Every Tuesday at 7 p.m. HST for an hour and sometimes longer, Okinawans and Okinawans at heart can now tune in to the lively, heartfelt and highly informative “Yuntaku Live!” video-streaming broadcast co-hosted by David “DJ” Jones and Hawaii United Okinawa Association President Lynn Miyahira, a combination of weekly variety show, community news wire and cultural performance sponsored by HUOA on Facebook and YouTube (see the organization’s video pages at facebook.com/pg/HUOA.org/videos/ and youtube.com/channel/UC61hEnfb8TenI9Aq6o_dTnQ/videos).
On April 14, the show’s Facebook Live premiere drew viewers from all over the Hawaiian islands as well as from L.A., Seattle, New York, Montana, Brazil, Argentina, and Okinawa. According to Jones who reviewed the pilot’s success during Yuntaku’s second episode (April 21), that first show had reached 11,600 social-media feeds so as to capture the attention of 5,800 viewers, which produced 3,700 engagements (which communicate audience excitement by such actions as liking the video, commenting on the live feed, etc.). This means that about half of all who had heard about the weekly streaming show had tuned in to watch it live, and that well more than half of all audience members actively participated in some way. The Uchinanchu community is clearly enjoying the chance to “hang out” virtually together, while watching guests in the traditional and contemporary performing arts talk story about their craft then demonstrate it with gusto.
Alongside other HUOA-produced media works [such as the organization’s much-viewed, recent Irei No Hi (Okinawa Memorial Day) video], “Yuntaku Live!” can also be watched post-broadcast on HUOA’s Facebook and YouTube pages. Originally intended to run only through May, it looks as if it will continue through the summer, as it also supports Uchinanchu restaurants, diners and okazuya during the COVID-19 crisis, through the co-hosts praising their food and showing their menus.
In the first episode, Jones and Miyahira explained how the impetus for the show had been to inspire Okinawan families and friends during the government stay-at-home orders. They emphasized that their community has always been resilient and strong-willed, and thus members should be able to get through the pandemic together. They had conceptualized Yuntaku as a virtual space to appreciate, and learn more of, musical and dance traditions of their ancestors, in a friendly, talk-show format: “We thought this would be a great idea today, to bring some Okinawan music and culture to your living room virtually, and hopefully, it will uplift you.” With Jones proudly sporting his Orion t-shirt, Miyahira taking host breaks to grind her home-cooked bowl of Sun Noodles, and inaugural guest, sanshin-musician Kenton Odo, lifting an Orion bottle to toast the hosts and audience, the popular series launched.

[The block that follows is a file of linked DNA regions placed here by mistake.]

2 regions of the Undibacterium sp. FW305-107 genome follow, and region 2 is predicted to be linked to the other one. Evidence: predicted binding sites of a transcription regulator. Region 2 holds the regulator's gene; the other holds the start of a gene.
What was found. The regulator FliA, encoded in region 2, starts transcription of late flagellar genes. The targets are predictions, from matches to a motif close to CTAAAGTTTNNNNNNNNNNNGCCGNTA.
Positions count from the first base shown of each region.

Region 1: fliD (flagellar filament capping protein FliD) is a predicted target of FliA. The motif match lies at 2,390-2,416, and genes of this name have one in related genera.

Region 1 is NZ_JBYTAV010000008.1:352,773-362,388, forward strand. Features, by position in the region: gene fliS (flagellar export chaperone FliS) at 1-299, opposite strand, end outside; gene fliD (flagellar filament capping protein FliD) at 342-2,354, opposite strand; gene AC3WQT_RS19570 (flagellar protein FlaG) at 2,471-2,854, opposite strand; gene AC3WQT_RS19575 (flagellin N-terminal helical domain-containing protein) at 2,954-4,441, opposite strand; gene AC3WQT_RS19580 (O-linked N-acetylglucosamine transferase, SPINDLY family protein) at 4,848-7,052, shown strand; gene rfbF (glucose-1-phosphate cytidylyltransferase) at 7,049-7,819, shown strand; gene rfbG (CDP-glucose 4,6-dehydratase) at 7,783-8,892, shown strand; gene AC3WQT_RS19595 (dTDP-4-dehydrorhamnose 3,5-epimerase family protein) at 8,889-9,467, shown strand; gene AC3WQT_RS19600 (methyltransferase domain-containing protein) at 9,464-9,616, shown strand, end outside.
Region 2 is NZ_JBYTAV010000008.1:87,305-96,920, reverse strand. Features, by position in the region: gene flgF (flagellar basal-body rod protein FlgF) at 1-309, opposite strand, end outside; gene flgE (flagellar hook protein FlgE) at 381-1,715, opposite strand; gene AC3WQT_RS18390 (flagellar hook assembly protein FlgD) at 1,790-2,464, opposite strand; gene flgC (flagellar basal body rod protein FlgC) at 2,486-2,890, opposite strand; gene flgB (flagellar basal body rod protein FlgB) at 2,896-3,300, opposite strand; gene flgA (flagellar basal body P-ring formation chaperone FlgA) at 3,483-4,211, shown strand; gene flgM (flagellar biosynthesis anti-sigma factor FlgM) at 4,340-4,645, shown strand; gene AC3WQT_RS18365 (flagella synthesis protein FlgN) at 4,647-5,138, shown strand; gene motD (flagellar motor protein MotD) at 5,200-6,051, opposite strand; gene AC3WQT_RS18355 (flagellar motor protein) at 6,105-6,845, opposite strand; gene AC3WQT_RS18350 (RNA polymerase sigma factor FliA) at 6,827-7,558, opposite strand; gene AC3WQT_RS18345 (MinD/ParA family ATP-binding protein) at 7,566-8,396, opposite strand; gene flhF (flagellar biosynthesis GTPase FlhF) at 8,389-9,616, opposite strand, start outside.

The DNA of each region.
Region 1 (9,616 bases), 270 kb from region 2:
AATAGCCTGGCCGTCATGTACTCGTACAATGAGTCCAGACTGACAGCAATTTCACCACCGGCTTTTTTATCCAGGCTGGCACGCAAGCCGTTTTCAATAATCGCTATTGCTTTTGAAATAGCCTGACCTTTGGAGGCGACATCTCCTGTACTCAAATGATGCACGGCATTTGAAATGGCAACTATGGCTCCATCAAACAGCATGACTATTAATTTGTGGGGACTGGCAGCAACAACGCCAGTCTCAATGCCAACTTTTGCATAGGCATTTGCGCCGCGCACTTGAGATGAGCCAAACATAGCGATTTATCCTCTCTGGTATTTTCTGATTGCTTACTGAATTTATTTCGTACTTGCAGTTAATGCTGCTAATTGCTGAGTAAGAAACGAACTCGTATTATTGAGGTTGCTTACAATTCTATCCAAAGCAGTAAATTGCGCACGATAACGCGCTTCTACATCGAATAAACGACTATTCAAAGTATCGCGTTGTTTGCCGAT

“Yuntaku Live!” offers an original and moving, if improvisational (sometimes longer-running than planned!), mixture of talk-story conversation and honed musical craft performed by practitioners spanning the generations. From acts by young but experienced artists Mehana and Makani, the 12- and 13-year old Okinawan-drum players from Lisa Tamashiro’s Chinagu Eisa Hawaii, to special acts performed by musical treasures with decades of skill such as the Herald’s own Grant “Masanduu” Murata, Shihan master sanshin instructor and President of the Ryukyu Koten Ongaku Afuso Ryu Choichi Kai USA, “Yuntaku Live!” combines substance of educational content with skillful entertainment.
The show’s unpredictability due to the live-broadcast nature also makes it earn its name, “yuntaku,” which in Uchinaguchi means “chit chat.” “Yuntaku Live!” demonstrates a rollicking fresh and fun flow that often surprises viewers, like the best of talk shows. For instance, in the first episode, Jones praised Odo for the kanji artwork visible in his guest’s background. This inspired the sanshin player to share a story of how community members had gotten respected musical mentor Terukina-Sensei to put his signature to a tourism-industry calligrapher’s script that scrawled out the “Yareba dekiru” (“if you try, you can do it!”) catchphrase of that sensei, a vivid reminder of his teaching philosophy. During this talk-story moment, Odo swept his home camera across the room to the wall area, so as to capture that calligraphy and signature onscreen, much to the co-hosts’ delight.
This improvisational dimension can also get deep, as in the episode where Murata-Sensei shared his story of how a DNA test he took recently to help a family member, made him discover that he was, in fact, biologically half Okinawan. This validation came after a lifetime of viewing himself as an odd “Yamatunchu” (Japanese-descended, non-Okinawan person) who had always felt inexplicably drawn to learning Uchinanchu musical history and practitioner traditions from various community elders. In another broadcast, young mediamaker, string musician and lyricist Brandon Ing explained how, as an English teacher in Okinawa, he had invented a musical curriculum which integrated Uchinaguchi words and poetic forms with English phrases and Western pop-culture music. His songs became part of animated musical videos that helped preserve Indigenous Okinawan dialects when they had been under threat of disappearing due to Japanese-language assimilation in the classroom.
Other guests sharing social history and cultural artistry include June Uyeunten Nakama, Dazz Toguchi, Frances Nakachi Kuba (and Senjukai Hawaii), Keith Nakaganeku, Allison Yanagi, Jon Itomura (and the Hawaii Okinawa Creative Arts), and Herald editor-in-chief Jodie Chiemi Ching. These inter-generational, committed artists are all exemplars of the community’s “yareba dekiru”!